Sunday, April 1, 2007

Ask Ms. Viola


Robin and I are delighted to be able to announce today that we've just finished extensive contract negotiations with Ms. Viola Van Der Solvit, a renowned life coach who specializes in helping introverts navigate their social matrix. She has years of experience working with celebrities, sports figures, authors and artists. It was Ms. Viola who suggested to Jack Nicholsen that he wear sunglasses indoors to free him from his fear of Hollywood events.

Ms. Viola has agreed to an exclusive featured column with us addressing your questions and concerns. You'll find a new link in the right column of our blog site for you to send in your questions. If your entry is selected for her column, you will win a Shrinking Violet coffee/tea mug, and enduring fame among our readers.

Robin has graciously allowed me the privilege of being the first to seek the sage counsel of Ms. Viola.

Dear Ms. Viola,

I love signing books for people, but I often get very sweaty-palmed and nervous. Especially when they stand over me talking and watching what I write. I always try to hurry then, and I really don't want to do that. What can I do so that I'm more relaxed?

Signed,
Mary Hershey


Dear Mary,

Poor JK Rowling had the same problem! It's common, so don't fret. A judicial gag order prevents me from discussing my work with her, but if you ever have the chance to attend one of her signings, look at what she is holding-- oh, honestly, Vi, stop! Naughty me. I almost spilled the beans.

Let's get back to you, Mary. Here is something you can try. While your customer is waiting for your inscription, have them write one for you! Set aside one of your books dedicated to guest entries. That way, both of you are signing for each other at the same time. It levels the energy exchange and softens the focus. And, this "guest book" will become a marvelous keepsake for you to have.

A book signing can be a whirlwind of faces and emotions, exciting but overwhelming for many of us. After the signing is over, you'll be able to go home, whip up your favorite relaxing elixir, and enjoy all the nice messages people have shared. It will be as fun as reading your high school yearbook, minus the acne and squeaky voice.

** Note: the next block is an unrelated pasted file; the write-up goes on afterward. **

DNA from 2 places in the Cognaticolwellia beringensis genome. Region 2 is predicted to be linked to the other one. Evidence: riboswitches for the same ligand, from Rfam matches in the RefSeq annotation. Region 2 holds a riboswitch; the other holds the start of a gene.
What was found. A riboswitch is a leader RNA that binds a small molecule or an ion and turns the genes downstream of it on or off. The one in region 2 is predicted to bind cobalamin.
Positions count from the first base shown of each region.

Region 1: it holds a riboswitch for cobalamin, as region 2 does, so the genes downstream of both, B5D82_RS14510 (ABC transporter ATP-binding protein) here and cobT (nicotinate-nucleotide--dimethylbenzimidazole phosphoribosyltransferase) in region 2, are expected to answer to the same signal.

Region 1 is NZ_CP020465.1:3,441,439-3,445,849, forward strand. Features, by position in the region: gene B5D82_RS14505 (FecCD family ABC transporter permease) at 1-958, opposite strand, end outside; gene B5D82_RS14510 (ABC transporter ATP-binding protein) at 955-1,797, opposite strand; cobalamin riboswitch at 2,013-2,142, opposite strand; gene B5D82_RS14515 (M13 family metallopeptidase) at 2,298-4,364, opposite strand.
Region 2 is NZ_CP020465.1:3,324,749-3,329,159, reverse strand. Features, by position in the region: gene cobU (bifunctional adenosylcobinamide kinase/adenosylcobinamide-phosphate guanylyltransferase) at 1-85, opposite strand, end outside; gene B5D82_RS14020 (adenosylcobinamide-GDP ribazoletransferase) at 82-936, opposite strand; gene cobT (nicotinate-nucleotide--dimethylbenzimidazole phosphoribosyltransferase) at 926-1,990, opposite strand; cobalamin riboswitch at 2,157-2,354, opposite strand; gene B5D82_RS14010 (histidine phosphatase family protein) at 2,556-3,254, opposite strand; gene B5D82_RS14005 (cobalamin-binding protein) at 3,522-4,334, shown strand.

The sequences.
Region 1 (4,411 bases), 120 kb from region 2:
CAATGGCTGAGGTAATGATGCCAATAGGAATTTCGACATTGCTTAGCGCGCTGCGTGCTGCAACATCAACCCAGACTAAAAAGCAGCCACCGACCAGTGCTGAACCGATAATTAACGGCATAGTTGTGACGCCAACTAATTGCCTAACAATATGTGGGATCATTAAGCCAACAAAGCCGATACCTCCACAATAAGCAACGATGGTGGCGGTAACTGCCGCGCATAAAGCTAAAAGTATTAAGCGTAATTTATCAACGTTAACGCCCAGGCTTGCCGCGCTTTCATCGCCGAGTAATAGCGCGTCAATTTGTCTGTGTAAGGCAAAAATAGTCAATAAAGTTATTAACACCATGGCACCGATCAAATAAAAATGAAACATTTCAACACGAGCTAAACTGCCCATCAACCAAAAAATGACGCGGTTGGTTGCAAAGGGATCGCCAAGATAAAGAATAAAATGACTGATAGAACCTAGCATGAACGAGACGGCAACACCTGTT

All best,
Ms. Viola

3 comments:

leewardlaw said...

Robin, thank you so much for posting the interview with Jeanne. My son and I loved reading The City of Ember aloud to one another last year, when he was 9. The book reminded me of Ayn Rand's novella Anthem; both story lines focus on communities and people 'left in the dark' - - in physical and philosophical ways.

I appreciated Jeanne sharing with us her 'shyness.' I know her comments will be helpful to all writers, both the shrinking and the blooming! We all need to know and accept what we're willing to do, what we're not, how far we're willing to stretch, and when that stretching will only cause grumpiness. Thanks, Jeanne!
Lee Wardlaw
http://leewardlaw.livejournal.com

leewardlaw said...

Robin, thank you so much for posting the interview with Jeanne. My son and I loved reading The City of Ember aloud to one another last year, when he was 9. The book reminded me of Ayn Rand's novella Anthem; both story lines focus on communities and people 'left in the dark' - - in physical and philosophical ways.

I appreciated Jeanne sharing with us her 'shyness.' I know her comments will be helpful to all writers, both the shrinking and the blooming! We all need to know and accept what we're willing to do, what we're not, how far we're willing to stretch, and when that stretching will only cause grumpiness. Thanks, Jeanne!
Lee Wardlaw
http://leewardlaw.livejournal.com

Robin LaFevers said...

Dear Viola,

Thanks so much for the great tip! I saw a friend of mine do this very thing at a booksigning on Sunday and it was a terrific idea!

Robin